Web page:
Clapton Plugs Into Grammy Glory : Nominees: The British guitarist’s acoustic ‘Unplugged’ yields nine nominations. ‘Beauty and the Beast’ follows with eight.


Eric Clapton was nominated Thursday for nine Grammys, including four for “Tears of Heaven,” a tribute to his 4-year-old son Conor, who was killed in 1991 in a fall from an apartment window in Manhattan.

Clapton’s recording of the song will compete for best single record with country newcomer Billy Ray Cyrus’ “Achy Breaky Heart,” Celine Dion and Peabo Bryson’s “Beauty and the Beast,” chanteuse k.d. lang’s “Constant Craving” and pop-R&B; singer Vanessa Williams’ “Save the Best for Last.”

In the album category, Clapton’s acoustic “Unplugged” will vie with lang’s sultry “Ingenue”; former Eurythmics singer Annie Lennox’s debut solo recording, “Diva”; Irish rock band U2’s “Achtung Baby,” and the soundtrack from “Beauty and the Beast.”


The nominees for the music awards were announced at the Universal City Hilton on Thursday morning. The winners, to be selected by the more than 7,000 voting members of the National Academy of Recording Arts & Sciences, will be named in a nationally televised ceremony Feb. 24 at the Shrine Auditorium.

The nominees for best new artist are Cyrus, rap groups Arrested Development and Kris Kross, quirky pop singer Sophie B. Hawkins and Latin-flavored pop singer Jon Secada.

Between the hit title song and the instrumental score, Alan Menken and Howard Ashman’s music from “Beauty and the Beast” accounted for a total of eight nominations. Others scoring high Thursday included Irish folk group the Chieftains, with five nominations, and lang and Peter Gabriel, with four each.

The big surprise in the balloting for the recording industry’s 35th annual awards was the cold shoulder given in the top categories to Garth Brooks.


Brooks was the year’s biggest-selling recording artist--pop and country--and a far more acclaimed figure than Cyrus, but his only nominations were for male country vocal, for his album “The Chase,” and country collaboration, for a duet with Chris LeDoux.

Clapton’s nominations also included best overall song (“Tears in Heaven,” written with Will Jennings), best rock song (“Layla,” his 1970 composition with Jim Gordon), male pop vocal and male rock vocal. “Tears in Heaven” is also nominated as best song written for motion pictures or television. The song appeared in the film “Rush.”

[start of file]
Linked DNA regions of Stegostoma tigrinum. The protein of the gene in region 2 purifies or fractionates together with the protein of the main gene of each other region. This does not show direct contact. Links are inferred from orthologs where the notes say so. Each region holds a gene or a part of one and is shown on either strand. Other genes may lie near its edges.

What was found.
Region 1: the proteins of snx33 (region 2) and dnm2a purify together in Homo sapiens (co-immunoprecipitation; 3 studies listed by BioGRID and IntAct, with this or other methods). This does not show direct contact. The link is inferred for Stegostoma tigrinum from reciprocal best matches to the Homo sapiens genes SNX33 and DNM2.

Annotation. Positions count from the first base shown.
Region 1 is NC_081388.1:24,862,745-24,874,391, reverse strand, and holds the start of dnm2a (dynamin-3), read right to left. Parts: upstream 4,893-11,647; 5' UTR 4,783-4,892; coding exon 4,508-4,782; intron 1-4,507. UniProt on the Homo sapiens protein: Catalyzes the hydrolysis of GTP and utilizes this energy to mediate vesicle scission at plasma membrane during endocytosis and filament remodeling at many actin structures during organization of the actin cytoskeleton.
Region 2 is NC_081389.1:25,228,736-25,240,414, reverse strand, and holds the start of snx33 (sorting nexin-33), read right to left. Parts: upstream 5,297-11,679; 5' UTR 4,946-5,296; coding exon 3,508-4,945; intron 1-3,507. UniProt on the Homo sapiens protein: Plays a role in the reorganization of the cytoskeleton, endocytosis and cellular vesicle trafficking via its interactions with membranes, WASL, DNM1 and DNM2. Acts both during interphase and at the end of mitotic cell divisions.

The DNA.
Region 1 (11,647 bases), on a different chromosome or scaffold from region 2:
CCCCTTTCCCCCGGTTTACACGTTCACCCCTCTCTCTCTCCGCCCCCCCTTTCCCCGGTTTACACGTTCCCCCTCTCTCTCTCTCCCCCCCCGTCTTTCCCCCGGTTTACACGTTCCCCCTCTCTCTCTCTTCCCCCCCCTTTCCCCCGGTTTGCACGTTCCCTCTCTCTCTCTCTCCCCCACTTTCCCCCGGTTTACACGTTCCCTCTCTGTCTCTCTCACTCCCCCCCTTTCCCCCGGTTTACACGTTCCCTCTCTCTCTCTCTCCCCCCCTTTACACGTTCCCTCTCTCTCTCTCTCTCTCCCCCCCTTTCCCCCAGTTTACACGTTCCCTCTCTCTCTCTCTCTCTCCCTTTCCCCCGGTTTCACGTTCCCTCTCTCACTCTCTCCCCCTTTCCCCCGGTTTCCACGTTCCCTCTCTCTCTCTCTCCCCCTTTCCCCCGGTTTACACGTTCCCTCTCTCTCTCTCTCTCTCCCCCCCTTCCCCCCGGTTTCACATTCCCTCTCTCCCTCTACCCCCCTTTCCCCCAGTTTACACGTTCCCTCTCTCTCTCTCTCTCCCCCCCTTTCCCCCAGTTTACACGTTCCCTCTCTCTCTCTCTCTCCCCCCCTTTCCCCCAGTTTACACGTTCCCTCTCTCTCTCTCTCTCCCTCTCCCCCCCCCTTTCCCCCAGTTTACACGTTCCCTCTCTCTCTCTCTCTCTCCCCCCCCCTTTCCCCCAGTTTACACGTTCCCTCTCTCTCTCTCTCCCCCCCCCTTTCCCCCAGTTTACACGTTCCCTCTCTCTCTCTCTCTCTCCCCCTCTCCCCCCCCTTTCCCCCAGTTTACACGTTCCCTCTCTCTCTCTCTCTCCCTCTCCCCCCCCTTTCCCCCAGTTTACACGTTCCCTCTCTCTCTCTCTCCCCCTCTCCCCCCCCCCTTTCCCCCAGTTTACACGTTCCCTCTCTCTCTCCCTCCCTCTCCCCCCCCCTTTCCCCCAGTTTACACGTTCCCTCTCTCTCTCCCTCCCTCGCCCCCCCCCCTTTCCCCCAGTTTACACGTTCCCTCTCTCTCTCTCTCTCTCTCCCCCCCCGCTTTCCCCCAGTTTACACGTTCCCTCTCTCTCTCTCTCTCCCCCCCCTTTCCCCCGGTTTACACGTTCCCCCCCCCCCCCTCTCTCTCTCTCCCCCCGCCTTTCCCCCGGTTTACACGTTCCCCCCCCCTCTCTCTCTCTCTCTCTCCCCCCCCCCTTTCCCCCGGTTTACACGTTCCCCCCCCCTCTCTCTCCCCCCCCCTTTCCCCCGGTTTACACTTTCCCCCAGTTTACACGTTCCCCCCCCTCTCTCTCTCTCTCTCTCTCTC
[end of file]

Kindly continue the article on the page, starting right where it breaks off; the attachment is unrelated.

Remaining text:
The other writers up for best overall song are Don Von Tress for “Achy Breaky Heart,” Menken and Ashman for “Beauty and the Beast,” lang and Ben Mink for “Constant Craving,” and Wendy Waldman, Jon Lind and Phil Galdston for “Save the Best for Last.”

Boyz II Men’s ballad “End of the Road,” which spent more than three months at No. 1 on the pop charts, didn’t get a best record nomination but did figure in two R&B; nominations--group performance and song.

Public Enemy, a rap group noted for its radical politics and artistic excellence, got two nominations, for rap performance (the “Greatest Misses” album) and longform music video (“The Enemy Strikes Live”).

Trumpeter Wynton Marsalis, an eight-time Grammy winner who’s often a dominant nominee in both jazz and classical categories, got just one, for jazz instrumental solo for the album track “Blue Interlude.” An unexpected nominee in the R&B; instrumental category, for “Doo-Bop,” is the late jazz legend Miles Davis.

For the most part, the usual suspects and no surprises characterized the classical portion of the Grammy nominations. However, one newcomer, the justly celebrated Italian mezzo-soprano Cecilia Bartoli, who later this season makes her U.S. operatic debut (she has already given recitals in most major American cities), is represented by her “Rossini Heroines” album in two categories. Interestingly, she will compete with two long-established vocal virtuosos, the Americans Marilyn Horne and Arleen Auger, as well as American baritone Thomas Hampson.

Equally fascinating is the contemporary composition category, for a work given its first performance “within the last 25 years,” and released on recording for the first time during this eligibility year. Contrast these dissimilar music writers: the late Samuel Barber and four living contenders--the controversial American opera composer Anthony Davis, the redoubtable Pole Witold Lutoslawski, the British John Tavener and the American Ellen Taaffe Zwilich.

The nominations were based on the eligibility period Oct. 1, 1991, to last Sept. 30.

Times staff writer Daniel Cariaga contributed to this story.

The Major Categories


* Eric Clapton, “Unplugged”

* k.d. lang, “Ingenue”

* Annie Lennox, “Diva”

* U2, “Achtung Baby”

* Various artists, “Beauty and the Beast”


* Eric Clapton, “Tears in Heaven”

* Billy Ray Cyrus, “Achy Breaky Heart”

* Celine Dion and Peabo Bryson, “Beauty and the Beast”

* k.d. lang, “Constant Craving”

* Vanessa Williams, “Save the Best for Last”


* Eric Clapton, Will Jennings, “Tears in Heaven”

* Don Von Tress, “Achy Breaky Heart”

* Alan Menken and Howard Ashman, “Beauty and the Beast”

* k.d. lang and Ben Mink, “Constant Craving”

* Wendy Waldman, Jon Lind and

* Phil Galdston, “Save the Best for Last”


* Arrested Development

* Billy Ray Cyrus

* Sophie B. Hawkins

* Kris Kross

* Jon Secada